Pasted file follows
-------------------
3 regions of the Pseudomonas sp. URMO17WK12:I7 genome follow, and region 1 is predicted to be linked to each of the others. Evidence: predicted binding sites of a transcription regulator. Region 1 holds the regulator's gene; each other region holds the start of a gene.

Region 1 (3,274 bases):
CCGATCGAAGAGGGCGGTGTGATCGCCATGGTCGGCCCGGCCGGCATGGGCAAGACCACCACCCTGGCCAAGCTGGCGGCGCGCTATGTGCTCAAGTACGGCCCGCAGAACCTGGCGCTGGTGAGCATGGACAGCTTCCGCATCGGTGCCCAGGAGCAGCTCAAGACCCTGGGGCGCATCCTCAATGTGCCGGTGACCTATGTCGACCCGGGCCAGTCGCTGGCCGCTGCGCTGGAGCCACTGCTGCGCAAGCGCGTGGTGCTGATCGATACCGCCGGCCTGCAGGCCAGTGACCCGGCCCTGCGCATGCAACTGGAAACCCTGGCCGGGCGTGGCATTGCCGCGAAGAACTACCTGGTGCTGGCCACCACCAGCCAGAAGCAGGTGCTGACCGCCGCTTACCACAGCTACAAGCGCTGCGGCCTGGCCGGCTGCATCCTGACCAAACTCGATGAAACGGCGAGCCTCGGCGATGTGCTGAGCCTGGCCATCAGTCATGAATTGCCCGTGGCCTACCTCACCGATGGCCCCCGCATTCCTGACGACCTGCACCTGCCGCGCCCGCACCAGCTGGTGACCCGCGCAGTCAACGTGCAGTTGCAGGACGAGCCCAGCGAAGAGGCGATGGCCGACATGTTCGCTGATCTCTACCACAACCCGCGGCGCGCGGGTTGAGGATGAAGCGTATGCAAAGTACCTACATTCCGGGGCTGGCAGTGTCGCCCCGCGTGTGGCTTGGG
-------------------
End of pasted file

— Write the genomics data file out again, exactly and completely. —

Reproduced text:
3 regions of the Pseudomonas sp. URMO17WK12:I7 genome follow, and region 1 is predicted to be linked to each of the others. Evidence: predicted binding sites of a transcription regulator. Region 1 holds the regulator's gene; each other region holds the start of a gene.

Region 1 (3,274 bases):
CCGATCGAAGAGGGCGGTGTGATCGCCATGGTCGGCCCGGCCGGCATGGGCAAGACCACCACCCTGGCCAAGCTGGCGGCGCGCTATGTGCTCAAGTACGGCCCGCAGAACCTGGCGCTGGTGAGCATGGACAGCTTCCGCATCGGTGCCCAGGAGCAGCTCAAGACCCTGGGGCGCATCCTCAATGTGCCGGTGACCTATGTCGACCCGGGCCAGTCGCTGGCCGCTGCGCTGGAGCCACTGCTGCGCAAGCGCGTGGTGCTGATCGATACCGCCGGCCTGCAGGCCAGTGACCCGGCCCTGCGCATGCAACTGGAAACCCTGGCCGGGCGTGGCATTGCCGCGAAGAACTACCTGGTGCTGGCCACCACCAGCCAGAAGCAGGTGCTGACCGCCGCTTACCACAGCTACAAGCGCTGCGGCCTGGCCGGCTGCATCCTGACCAAACTCGATGAAACGGCGAGCCTCGGCGATGTGCTGAGCCTGGCCATCAGTCATGAATTGCCCGTGGCCTACCTCACCGATGGCCCCCGCATTCCTGACGACCTGCACCTGCCGCGCCCGCACCAGCTGGTGACCCGCGCAGTCAACGTGCAGTTGCAGGACGAGCCCAGCGAAGAGGCGATGGCCGACATGTTCGCTGATCTCTACCACAACCCGCGGCGCGCGGGTTGAGGATGAAGCGTATGCAAAGTACCTACATTCCGGGGCTGGCAGTGTCGCCCCGCGTGTGGCTTGGG